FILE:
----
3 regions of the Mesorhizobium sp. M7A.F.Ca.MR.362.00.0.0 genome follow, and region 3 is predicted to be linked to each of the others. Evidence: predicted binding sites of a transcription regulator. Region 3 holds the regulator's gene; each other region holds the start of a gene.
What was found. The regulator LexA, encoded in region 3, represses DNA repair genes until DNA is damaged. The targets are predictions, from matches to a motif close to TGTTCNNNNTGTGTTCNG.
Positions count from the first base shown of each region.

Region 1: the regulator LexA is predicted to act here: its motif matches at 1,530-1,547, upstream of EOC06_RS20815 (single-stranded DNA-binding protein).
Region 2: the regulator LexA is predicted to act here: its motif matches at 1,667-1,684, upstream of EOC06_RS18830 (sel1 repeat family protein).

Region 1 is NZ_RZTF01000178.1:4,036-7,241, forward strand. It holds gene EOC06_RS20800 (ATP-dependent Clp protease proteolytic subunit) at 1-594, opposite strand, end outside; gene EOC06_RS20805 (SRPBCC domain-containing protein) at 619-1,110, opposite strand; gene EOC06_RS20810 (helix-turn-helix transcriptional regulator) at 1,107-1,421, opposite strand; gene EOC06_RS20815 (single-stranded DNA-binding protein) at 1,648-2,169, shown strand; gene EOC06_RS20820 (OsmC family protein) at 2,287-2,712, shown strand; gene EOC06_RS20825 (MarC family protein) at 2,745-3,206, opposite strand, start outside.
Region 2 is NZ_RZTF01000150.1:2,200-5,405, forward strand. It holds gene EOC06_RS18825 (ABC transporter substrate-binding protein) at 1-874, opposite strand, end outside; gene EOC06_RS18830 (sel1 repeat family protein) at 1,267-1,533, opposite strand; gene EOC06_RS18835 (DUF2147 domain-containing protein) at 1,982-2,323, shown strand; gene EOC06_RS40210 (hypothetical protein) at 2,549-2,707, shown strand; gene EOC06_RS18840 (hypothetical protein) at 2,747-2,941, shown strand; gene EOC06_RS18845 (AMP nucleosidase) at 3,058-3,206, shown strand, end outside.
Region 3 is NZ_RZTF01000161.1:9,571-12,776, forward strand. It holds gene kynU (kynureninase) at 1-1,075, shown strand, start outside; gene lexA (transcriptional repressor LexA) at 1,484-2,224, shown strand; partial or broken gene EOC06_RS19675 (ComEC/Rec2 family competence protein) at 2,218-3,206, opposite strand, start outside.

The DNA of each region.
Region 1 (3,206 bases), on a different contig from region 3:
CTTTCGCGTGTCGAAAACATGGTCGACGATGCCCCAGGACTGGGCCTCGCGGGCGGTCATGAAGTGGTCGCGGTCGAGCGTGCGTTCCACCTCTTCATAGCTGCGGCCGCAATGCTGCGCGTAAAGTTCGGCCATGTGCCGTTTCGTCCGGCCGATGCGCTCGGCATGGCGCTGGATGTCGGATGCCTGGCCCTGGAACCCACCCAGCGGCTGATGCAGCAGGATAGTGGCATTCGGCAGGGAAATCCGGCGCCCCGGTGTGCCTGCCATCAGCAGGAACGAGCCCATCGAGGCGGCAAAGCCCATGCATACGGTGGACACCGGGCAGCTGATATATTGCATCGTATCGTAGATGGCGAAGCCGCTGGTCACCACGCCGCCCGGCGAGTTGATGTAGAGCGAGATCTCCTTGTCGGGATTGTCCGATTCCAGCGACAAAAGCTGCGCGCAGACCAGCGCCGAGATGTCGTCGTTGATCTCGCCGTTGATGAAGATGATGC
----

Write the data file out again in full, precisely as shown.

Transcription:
3 regions of the Mesorhizobium sp. M7A.F.Ca.MR.362.00.0.0 genome follow, and region 3 is predicted to be linked to each of the others. Evidence: predicted binding sites of a transcription regulator. Region 3 holds the regulator's gene; each other region holds the start of a gene.
What was found. The regulator LexA, encoded in region 3, represses DNA repair genes until DNA is damaged. The targets are predictions, from matches to a motif close to TGTTCNNNNTGTGTTCNG.
Positions count from the first base shown of each region.

Region 1: the regulator LexA is predicted to act here: its motif matches at 1,530-1,547, upstream of EOC06_RS20815 (single-stranded DNA-binding protein).
Region 2: the regulator LexA is predicted to act here: its motif matches at 1,667-1,684, upstream of EOC06_RS18830 (sel1 repeat family protein).

Region 1 is NZ_RZTF01000178.1:4,036-7,241, forward strand. It holds gene EOC06_RS20800 (ATP-dependent Clp protease proteolytic subunit) at 1-594, opposite strand, end outside; gene EOC06_RS20805 (SRPBCC domain-containing protein) at 619-1,110, opposite strand; gene EOC06_RS20810 (helix-turn-helix transcriptional regulator) at 1,107-1,421, opposite strand; gene EOC06_RS20815 (single-stranded DNA-binding protein) at 1,648-2,169, shown strand; gene EOC06_RS20820 (OsmC family protein) at 2,287-2,712, shown strand; gene EOC06_RS20825 (MarC family protein) at 2,745-3,206, opposite strand, start outside.
Region 2 is NZ_RZTF01000150.1:2,200-5,405, forward strand. It holds gene EOC06_RS18825 (ABC transporter substrate-binding protein) at 1-874, opposite strand, end outside; gene EOC06_RS18830 (sel1 repeat family protein) at 1,267-1,533, opposite strand; gene EOC06_RS18835 (DUF2147 domain-containing protein) at 1,982-2,323, shown strand; gene EOC06_RS40210 (hypothetical protein) at 2,549-2,707, shown strand; gene EOC06_RS18840 (hypothetical protein) at 2,747-2,941, shown strand; gene EOC06_RS18845 (AMP nucleosidase) at 3,058-3,206, shown strand, end outside.
Region 3 is NZ_RZTF01000161.1:9,571-12,776, forward strand. It holds gene kynU (kynureninase) at 1-1,075, shown strand, start outside; gene lexA (transcriptional repressor LexA) at 1,484-2,224, shown strand; partial or broken gene EOC06_RS19675 (ComEC/Rec2 family competence protein) at 2,218-3,206, opposite strand, start outside.

The DNA of each region.
Region 1 (3,206 bases), on a different contig from region 3:
CTTTCGCGTGTCGAAAACATGGTCGACGATGCCCCAGGACTGGGCCTCGCGGGCGGTCATGAAGTGGTCGCGGTCGAGCGTGCGTTCCACCTCTTCATAGCTGCGGCCGCAATGCTGCGCGTAAAGTTCGGCCATGTGCCGTTTCGTCCGGCCGATGCGCTCGGCATGGCGCTGGATGTCGGATGCCTGGCCCTGGAACCCACCCAGCGGCTGATGCAGCAGGATAGTGGCATTCGGCAGGGAAATCCGGCGCCCCGGTGTGCCTGCCATCAGCAGGAACGAGCCCATCGAGGCGGCAAAGCCCATGCATACGGTGGACACCGGGCAGCTGATATATTGCATCGTATCGTAGATGGCGAAGCCGCTGGTCACCACGCCGCCCGGCGAGTTGATGTAGAGCGAGATCTCCTTGTCGGGATTGTCCGATTCCAGCGACAAAAGCTGCGCGCAGACCAGCGCCGAGATGTCGTCGTTGATCTCGCCGTTGATGAAGATGATGC